A digital company moves to Boston
General Electric is a very different company than when Jack Welch handed the reigns to Jeff Immelt. A casual comparison reveals not only different leadership and management styles, but also very different corporate strategies.
Based on the market's embrace of Welch, perhaps his style and strategy were appropriate for that era. What's becoming increasingly clear is that Immelt's is brilliant for this era.
After shedding finance and unrelated activities, and declaring itself a digital technology company, GE has embraced digital approaches to manufacturing revenue growth which many SMB manufacturers resist:
- fully developed, buyer focused digital revenue growth continuum
- 3D Printing
- data & cloud services & revenue models
And GE is nimbly navigating, experimenting, investing and improving in its brand, product & field marketing; its product roadmap; even its location and access to talent. The recent move to Boston undoubtedly involved tax considerations, but was largely based on access to the vibrant digital ecosystem in Boston & Cambridge which fits closely with GE's evolution.
Discounting the "big" red herring
Many board members, owners and executive managers of middle market industrial manufacturers will dismiss GE's accomplishments with a simple "They're big. They can afford it."
Certainly starting a jet engine program from scratch; building wind farms around the world; or commissioning nuclear power plants is likely beyond the capability of a typical $50-500 million manufacturing company.
But that's an irrelevant argument. Seriously. It discounts the enormous challenge of creating an entrepreneurial and adaptive environment in one of the 20 largest companies in the world. Middle market manufacturers have an enormous advantage in size - they're large enough to have resources to invest and small enough to move quickly and experiment.
The "scale" red herring is a convenient rationalization for lack of strategy.
There's only one reason every company can't hire a small group (say 2-10) smart, curious folks from different engineering, finance, social science, technology and business backgrounds and create its own skunk works.
This group should be tasked with a range of responsibilities including exploration of:
- corporate development - exploring inorganic growth and opportunities for early stage strategic acquisitions
- product roadmap vision - not simple incremental R&D, but big picture development opportunities
- user experience - for a company's buyers, but also up and down the supply chain including vendors at at least as far as buyers' buyers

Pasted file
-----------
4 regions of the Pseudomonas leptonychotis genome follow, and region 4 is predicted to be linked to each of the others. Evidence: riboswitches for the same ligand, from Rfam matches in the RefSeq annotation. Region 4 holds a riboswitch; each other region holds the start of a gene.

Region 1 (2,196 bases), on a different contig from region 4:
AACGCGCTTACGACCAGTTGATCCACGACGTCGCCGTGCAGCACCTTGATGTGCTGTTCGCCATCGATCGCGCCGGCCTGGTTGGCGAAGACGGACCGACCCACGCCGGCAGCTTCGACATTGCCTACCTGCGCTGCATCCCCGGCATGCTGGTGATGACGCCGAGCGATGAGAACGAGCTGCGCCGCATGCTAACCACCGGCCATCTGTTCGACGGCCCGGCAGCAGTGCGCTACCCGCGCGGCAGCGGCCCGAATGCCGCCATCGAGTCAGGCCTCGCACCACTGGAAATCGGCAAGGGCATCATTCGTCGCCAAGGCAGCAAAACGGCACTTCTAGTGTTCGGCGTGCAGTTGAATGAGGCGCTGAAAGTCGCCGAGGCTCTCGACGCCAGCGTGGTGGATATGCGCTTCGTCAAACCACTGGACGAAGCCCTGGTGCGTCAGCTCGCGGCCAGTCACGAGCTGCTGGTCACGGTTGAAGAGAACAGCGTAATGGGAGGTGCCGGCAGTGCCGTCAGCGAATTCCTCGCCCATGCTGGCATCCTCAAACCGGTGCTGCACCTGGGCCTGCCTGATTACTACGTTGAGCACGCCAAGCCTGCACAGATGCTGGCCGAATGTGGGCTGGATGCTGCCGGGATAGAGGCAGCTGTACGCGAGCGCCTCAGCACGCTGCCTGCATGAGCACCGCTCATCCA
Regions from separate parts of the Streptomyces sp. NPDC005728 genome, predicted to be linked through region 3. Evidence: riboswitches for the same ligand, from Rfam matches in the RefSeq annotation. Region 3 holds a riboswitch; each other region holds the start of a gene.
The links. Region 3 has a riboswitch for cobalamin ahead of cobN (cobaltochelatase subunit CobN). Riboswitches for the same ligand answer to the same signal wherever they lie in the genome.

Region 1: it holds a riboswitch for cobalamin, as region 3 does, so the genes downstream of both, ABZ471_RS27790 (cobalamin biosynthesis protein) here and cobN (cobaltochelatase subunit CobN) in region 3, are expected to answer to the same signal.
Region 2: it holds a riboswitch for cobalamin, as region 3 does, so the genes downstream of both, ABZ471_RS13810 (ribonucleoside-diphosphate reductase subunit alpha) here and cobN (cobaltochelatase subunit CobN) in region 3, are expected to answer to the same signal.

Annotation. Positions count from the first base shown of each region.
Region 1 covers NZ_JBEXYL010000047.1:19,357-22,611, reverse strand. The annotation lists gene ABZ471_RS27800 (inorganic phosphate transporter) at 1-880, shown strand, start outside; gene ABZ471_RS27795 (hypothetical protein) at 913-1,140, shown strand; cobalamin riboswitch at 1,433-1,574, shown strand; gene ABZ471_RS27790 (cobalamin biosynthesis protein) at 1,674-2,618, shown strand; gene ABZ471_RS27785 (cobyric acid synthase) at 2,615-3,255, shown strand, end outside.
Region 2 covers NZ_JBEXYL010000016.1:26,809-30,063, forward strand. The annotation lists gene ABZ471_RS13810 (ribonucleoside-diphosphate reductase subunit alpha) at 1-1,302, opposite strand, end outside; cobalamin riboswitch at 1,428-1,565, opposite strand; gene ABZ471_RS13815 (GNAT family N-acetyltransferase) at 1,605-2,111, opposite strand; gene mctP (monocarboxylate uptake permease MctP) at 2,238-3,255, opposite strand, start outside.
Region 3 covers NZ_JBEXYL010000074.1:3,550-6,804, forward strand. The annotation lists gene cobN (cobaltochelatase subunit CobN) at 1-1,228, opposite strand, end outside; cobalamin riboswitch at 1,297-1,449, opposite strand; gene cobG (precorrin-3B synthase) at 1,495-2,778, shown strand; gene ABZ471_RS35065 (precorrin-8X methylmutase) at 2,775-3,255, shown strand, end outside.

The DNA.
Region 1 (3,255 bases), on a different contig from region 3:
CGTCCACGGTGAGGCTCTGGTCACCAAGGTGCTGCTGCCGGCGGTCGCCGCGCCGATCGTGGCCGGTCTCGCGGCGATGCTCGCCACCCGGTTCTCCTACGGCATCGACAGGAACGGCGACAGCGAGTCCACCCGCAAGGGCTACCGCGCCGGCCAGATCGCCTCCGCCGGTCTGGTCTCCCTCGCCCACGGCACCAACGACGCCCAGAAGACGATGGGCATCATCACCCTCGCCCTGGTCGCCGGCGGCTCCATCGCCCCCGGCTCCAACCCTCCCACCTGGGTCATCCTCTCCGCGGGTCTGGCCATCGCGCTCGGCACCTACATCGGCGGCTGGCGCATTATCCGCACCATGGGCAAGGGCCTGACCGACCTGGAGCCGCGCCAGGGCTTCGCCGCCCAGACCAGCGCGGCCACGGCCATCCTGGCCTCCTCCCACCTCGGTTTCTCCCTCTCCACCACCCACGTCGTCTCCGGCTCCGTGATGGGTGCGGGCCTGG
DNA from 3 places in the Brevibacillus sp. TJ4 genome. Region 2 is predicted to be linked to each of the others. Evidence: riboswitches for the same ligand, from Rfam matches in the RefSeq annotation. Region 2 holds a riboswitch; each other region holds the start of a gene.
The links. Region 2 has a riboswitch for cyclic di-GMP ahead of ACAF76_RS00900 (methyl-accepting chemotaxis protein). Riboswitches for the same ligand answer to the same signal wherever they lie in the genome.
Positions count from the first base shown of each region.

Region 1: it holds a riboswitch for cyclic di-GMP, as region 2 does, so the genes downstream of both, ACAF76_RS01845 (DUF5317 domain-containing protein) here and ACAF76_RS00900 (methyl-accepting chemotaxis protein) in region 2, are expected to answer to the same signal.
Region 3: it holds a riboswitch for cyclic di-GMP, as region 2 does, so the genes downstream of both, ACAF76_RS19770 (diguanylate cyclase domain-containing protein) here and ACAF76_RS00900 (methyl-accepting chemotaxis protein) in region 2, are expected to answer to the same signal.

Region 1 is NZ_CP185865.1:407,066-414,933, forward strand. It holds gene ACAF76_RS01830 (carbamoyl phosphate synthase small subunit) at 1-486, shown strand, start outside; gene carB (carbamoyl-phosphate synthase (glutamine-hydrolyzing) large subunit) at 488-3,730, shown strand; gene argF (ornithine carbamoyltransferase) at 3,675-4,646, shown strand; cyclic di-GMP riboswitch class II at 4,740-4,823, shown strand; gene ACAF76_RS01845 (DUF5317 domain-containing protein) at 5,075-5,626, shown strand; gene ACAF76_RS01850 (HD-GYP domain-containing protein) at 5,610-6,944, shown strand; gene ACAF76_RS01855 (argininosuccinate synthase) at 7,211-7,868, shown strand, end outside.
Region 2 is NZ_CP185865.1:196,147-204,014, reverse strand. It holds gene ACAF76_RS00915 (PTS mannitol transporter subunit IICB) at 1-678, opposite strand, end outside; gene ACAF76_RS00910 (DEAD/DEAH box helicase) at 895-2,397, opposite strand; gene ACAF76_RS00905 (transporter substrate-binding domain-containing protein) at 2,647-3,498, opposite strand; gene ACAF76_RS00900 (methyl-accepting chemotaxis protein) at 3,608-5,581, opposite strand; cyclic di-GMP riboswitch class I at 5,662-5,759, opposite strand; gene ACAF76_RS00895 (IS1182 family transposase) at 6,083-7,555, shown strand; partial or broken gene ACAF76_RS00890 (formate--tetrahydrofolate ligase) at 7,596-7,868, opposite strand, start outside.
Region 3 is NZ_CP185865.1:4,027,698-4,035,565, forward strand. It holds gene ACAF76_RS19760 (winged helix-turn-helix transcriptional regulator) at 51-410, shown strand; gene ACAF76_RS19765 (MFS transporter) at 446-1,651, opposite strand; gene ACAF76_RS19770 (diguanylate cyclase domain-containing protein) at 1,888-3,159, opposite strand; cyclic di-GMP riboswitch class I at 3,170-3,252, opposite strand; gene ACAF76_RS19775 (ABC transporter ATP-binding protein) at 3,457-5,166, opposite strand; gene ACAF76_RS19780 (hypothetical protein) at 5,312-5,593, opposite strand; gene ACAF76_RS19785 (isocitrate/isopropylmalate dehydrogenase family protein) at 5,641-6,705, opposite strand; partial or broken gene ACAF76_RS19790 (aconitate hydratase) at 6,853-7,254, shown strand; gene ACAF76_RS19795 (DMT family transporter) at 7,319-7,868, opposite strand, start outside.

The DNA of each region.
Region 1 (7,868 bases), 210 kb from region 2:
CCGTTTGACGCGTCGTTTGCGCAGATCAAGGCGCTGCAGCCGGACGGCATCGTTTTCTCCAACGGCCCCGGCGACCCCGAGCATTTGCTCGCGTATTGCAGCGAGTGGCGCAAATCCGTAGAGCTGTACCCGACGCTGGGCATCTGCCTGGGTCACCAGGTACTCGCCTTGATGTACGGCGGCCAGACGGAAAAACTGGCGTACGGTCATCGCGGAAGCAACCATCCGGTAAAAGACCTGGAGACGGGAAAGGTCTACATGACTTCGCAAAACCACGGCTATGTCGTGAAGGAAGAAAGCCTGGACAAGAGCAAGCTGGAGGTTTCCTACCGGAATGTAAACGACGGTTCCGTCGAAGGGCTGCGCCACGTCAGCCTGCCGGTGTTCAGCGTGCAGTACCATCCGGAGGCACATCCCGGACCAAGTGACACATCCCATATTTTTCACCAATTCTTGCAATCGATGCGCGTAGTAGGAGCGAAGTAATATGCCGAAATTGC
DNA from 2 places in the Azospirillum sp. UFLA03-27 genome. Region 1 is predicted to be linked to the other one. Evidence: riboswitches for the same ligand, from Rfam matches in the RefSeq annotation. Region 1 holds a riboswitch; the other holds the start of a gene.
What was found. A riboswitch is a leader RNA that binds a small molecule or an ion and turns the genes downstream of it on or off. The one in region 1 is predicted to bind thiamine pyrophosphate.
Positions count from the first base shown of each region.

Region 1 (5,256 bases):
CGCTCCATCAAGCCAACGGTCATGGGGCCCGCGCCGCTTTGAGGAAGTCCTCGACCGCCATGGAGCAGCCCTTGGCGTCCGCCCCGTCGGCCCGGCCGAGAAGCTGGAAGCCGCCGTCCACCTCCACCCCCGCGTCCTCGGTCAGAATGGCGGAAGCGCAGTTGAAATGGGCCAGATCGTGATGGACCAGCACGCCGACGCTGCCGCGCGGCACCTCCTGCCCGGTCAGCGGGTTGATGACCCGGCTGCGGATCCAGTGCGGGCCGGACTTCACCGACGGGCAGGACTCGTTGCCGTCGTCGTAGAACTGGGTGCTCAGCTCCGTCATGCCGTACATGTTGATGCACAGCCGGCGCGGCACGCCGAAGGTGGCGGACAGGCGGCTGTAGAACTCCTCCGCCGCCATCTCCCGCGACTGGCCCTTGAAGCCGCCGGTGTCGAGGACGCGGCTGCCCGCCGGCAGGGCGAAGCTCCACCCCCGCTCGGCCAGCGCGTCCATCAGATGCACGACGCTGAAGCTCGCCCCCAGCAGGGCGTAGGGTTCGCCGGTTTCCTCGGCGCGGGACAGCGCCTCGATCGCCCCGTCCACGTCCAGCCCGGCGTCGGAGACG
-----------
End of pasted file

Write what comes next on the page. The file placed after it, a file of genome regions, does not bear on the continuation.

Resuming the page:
- diverse trends - how will/could sharing economy and cloud based data models impact the business? How could blockchain be used to protect IP and simplify customer experience?
- what will manufacturing look like as 3D printing achieves scale?
- what disruptions are leaders in other industries using? From Sunday banking, self service payment of restaurant checks at the table, personalized pricing, Manufacturing Journalism and more
In other words, that team would be the radar for early warning; the Sun Tzu competitive strategy think tank; and the entrepreneurial scouts of opportunity.
Some portion of their time should be unscripted, and a majority focused on priorities which are reviewed monthly by management and quarterly by the board. Their ideas can't be implemented on a whim - they must compete based on rigorous return on capital calculations. But they should be allowed to compete with traditional investments for the pool of growth capital which is available for initiatives focused on manufacturing revenue growth.
GE's use of Alexa
A great example of the entrepreneurial approach which has permeated GE is their experimentation with Amazon's Alexa.
While many industrial manufacturers are still debating whether their buyers actually use the internet, companies in the digital space are actively exploring the implications and opportunities (threats too!) of voice search.
GE has gone a step further - building STEM programs around B2C customer interaction through Alexa. Talk about long-term strategy and content! Of course what they learn from that work, and the interactions will have shorter term implications for their marketing and customer service in other product spaces.
GE had no advantage in seeing this opportunity beyond bright, curious people who have been empowered to seek opportunities and experiment. That's not a function of size - that's management mindset.
Strategy is feasible - even in traditional companies
It doesn't matter if your building is classic 70s (even down to the smoke stained fake wood paneling on the walls of the lobby and conference room.) In fact your deep understanding of niches in industrial manufacturing means that you likely have a depth of inside knowledge and expertise which is incredibly valuable.
But a vintage building, a strong conservative culture and a deep base in classic industrial manufacturing are assets are not restrictions...except in your mind.
The solution is to explicitly set out on the journey of strategy exploration. That journey requires a roadmap, and often facilitation. The first step is easier - download this free guide for 52 pages of insights, trends and sample questions to start a typical industrial manufacturer on the right path. The second requires finding a resource with management and independent director perspectives, strategic vision and tactical expertise, and broad digital experience. I can guide the conversations with management and boards to launch and refine this strategy process. Contact me if you're ready to begin the journey or want to breathe vitality into an existing effort.